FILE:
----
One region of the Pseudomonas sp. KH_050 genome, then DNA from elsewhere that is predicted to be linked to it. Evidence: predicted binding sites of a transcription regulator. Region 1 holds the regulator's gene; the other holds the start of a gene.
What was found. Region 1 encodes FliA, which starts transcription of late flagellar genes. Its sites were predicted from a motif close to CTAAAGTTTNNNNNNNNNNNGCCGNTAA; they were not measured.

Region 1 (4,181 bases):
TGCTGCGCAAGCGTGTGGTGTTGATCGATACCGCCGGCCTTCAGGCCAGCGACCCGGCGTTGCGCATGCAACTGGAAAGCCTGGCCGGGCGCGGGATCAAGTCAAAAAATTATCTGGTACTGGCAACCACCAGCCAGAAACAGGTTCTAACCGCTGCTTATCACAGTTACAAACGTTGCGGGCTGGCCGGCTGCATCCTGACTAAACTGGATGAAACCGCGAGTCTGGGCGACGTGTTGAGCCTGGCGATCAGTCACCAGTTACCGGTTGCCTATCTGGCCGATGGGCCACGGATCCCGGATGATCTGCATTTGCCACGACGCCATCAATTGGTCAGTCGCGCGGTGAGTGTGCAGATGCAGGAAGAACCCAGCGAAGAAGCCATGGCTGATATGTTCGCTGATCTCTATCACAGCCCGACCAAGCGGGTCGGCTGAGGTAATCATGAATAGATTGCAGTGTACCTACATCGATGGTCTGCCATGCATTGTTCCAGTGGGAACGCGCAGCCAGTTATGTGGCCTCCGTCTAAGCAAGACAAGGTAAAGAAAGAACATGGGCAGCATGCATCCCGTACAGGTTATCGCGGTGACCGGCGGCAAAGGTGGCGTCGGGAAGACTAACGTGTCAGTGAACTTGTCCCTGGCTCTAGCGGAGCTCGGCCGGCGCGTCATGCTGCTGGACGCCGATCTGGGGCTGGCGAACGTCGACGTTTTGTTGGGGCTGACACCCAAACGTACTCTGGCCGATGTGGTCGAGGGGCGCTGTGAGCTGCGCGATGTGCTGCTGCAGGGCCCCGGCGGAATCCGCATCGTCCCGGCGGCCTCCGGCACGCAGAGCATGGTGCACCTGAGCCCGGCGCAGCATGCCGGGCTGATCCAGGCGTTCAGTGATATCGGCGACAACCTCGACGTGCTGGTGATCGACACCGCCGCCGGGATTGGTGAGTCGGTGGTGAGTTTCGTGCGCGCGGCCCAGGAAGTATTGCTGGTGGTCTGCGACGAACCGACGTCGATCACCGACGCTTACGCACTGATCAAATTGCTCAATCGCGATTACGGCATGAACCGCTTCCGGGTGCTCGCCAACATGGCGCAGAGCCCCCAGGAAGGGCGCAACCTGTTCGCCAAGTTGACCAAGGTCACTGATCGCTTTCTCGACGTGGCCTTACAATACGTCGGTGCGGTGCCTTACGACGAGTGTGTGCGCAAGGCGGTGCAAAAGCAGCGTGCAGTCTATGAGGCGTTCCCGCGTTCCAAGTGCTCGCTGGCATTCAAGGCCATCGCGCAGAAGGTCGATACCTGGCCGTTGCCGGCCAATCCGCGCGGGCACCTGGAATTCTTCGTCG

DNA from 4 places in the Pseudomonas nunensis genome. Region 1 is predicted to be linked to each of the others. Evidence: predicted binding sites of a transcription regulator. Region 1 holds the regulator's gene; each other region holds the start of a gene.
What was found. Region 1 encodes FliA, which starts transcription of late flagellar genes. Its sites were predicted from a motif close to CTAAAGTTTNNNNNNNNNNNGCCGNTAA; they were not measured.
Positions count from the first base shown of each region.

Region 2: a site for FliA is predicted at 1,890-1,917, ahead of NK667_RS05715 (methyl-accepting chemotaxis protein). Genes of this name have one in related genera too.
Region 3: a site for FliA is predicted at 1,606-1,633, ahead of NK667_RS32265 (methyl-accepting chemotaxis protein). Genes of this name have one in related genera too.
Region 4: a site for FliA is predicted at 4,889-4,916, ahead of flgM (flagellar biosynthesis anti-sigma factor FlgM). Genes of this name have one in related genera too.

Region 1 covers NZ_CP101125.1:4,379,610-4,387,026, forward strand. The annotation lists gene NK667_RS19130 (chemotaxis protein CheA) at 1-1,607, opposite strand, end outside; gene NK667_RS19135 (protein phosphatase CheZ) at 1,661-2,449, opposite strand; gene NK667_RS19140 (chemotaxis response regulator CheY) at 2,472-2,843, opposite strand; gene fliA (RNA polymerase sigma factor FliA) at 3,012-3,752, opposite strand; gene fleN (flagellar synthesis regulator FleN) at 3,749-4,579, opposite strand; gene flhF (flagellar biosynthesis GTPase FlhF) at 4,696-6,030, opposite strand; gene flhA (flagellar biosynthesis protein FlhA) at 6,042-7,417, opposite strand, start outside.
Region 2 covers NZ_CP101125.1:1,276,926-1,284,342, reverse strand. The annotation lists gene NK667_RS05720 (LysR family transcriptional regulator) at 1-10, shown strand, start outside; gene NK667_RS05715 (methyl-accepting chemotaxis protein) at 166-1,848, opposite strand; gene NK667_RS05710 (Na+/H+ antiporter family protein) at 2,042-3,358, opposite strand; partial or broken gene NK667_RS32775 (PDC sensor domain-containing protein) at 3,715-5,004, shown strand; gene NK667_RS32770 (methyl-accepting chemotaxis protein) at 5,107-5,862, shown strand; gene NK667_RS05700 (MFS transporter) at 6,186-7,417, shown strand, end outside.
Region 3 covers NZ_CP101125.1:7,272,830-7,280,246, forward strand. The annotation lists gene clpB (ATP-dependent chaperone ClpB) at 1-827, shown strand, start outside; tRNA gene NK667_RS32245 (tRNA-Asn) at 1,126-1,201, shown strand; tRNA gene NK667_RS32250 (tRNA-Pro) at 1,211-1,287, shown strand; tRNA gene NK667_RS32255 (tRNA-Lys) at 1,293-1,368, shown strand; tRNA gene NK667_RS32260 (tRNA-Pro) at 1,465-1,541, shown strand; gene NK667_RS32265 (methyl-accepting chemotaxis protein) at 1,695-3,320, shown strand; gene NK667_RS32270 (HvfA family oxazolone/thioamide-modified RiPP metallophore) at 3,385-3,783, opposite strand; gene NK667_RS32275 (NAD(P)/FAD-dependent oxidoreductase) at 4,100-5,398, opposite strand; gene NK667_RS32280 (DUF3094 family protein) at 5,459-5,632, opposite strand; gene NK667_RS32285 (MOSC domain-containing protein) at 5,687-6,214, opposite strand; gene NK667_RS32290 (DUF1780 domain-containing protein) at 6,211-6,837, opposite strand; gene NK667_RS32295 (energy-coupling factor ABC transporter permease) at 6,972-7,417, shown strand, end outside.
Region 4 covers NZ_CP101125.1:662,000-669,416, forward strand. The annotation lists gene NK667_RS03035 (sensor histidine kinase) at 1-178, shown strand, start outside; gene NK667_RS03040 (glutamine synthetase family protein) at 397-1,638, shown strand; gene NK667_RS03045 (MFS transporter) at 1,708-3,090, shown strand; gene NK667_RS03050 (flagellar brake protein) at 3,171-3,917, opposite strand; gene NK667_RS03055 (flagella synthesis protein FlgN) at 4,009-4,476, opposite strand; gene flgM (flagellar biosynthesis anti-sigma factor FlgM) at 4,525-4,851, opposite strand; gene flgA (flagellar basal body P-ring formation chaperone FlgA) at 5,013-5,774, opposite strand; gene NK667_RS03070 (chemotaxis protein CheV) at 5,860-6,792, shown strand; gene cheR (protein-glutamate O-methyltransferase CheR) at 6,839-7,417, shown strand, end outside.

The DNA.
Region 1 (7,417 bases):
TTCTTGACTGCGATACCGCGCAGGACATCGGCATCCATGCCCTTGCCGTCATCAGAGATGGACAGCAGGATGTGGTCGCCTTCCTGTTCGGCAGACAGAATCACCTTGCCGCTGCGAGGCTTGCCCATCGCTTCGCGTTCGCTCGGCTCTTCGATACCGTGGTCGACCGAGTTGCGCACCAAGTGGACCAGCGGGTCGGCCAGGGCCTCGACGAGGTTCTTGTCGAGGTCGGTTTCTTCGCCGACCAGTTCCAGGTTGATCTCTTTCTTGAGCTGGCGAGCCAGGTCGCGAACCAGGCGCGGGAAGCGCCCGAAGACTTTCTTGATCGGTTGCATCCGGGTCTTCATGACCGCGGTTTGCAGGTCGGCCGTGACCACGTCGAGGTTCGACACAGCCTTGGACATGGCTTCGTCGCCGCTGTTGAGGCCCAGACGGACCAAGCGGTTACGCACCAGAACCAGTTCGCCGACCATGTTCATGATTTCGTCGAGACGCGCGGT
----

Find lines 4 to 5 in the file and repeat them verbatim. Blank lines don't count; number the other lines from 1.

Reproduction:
TGCTGCGCAAGCGTGTGGTGTTGATCGATACCGCCGGCCTTCAGGCCAGCGACCCGGCGTTGCGCATGCAACTGGAAAGCCTGGCCGGGCGCGGGATCAAGTCAAAAAATTATCTGGTACTGGCAACCACCAGCCAGAAACAGGTTCTAACCGCTGCTTATCACAGTTACAAACGTTGCGGGCTGGCCGGCTGCATCCTGACTAAACTGGATGAAACCGCGAGTCTGGGCGACGTGTTGAGCCTGGCGATCAGTCACCAGTTACCGGTTGCCTATCTGGCCGATGGGCCACGGATCCCGGATGATCTGCATTTGCCACGACGCCATCAATTGGTCAGTCGCGCGGTGAGTGTGCAGATGCAGGAAGAACCCAGCGAAGAAGCCATGGCTGATATGTTCGCTGATCTCTATCACAGCCCGACCAAGCGGGTCGGCTGAGGTAATCATGAATAGATTGCAGTGTACCTACATCGATGGTCTGCCATGCATTGTTCCAGTGGGAACGCGCAGCCAGTTATGTGGCCTCCGTCTAAGCAAGACAAGGTAAAGAAAGAACATGGGCAGCATGCATCCCGTACAGGTTATCGCGGTGACCGGCGGCAAAGGTGGCGTCGGGAAGACTAACGTGTCAGTGAACTTGTCCCTGGCTCTAGCGGAGCTCGGCCGGCGCGTCATGCTGCTGGACGCCGATCTGGGGCTGGCGAACGTCGACGTTTTGTTGGGGCTGACACCCAAACGTACTCTGGCCGATGTGGTCGAGGGGCGCTGTGAGCTGCGCGATGTGCTGCTGCAGGGCCCCGGCGGAATCCGCATCGTCCCGGCGGCCTCCGGCACGCAGAGCATGGTGCACCTGAGCCCGGCGCAGCATGCCGGGCTGATCCAGGCGTTCAGTGATATCGGCGACAACCTCGACGTGCTGGTGATCGACACCGCCGCCGGGATTGGTGAGTCGGTGGTGAGTTTCGTGCGCGCGGCCCAGGAAGTATTGCTGGTGGTCTGCGACGAACCGACGTCGATCACCGACGCTTACGCACTGATCAAATTGCTCAATCGCGATTACGGCATGAACCGCTTCCGGGTGCTCGCCAACATGGCGCAGAGCCCCCAGGAAGGGCGCAACCTGTTCGCCAAGTTGACCAAGGTCACTGATCGCTTTCTCGACGTGGCCTTACAATACGTCGGTGCGGTGCCTTACGACGAGTGTGTGCGCAAGGCGGTGCAAAAGCAGCGTGCAGTCTATGAGGCGTTCCCGCGTTCCAAGTGCTCGCTGGCATTCAAGGCCATCGCGCAGAAGGTCGATACCTGGCCGTTGCCGGCCAATCCGCGCGGGCACCTGGAATTCTTCGTCG

DNA from 4 places in the Pseudomonas nunensis genome. Region 1 is predicted to be linked to each of the others. Evidence: predicted binding sites of a transcription regulator. Region 1 holds the regulator's gene; each other region holds the start of a gene.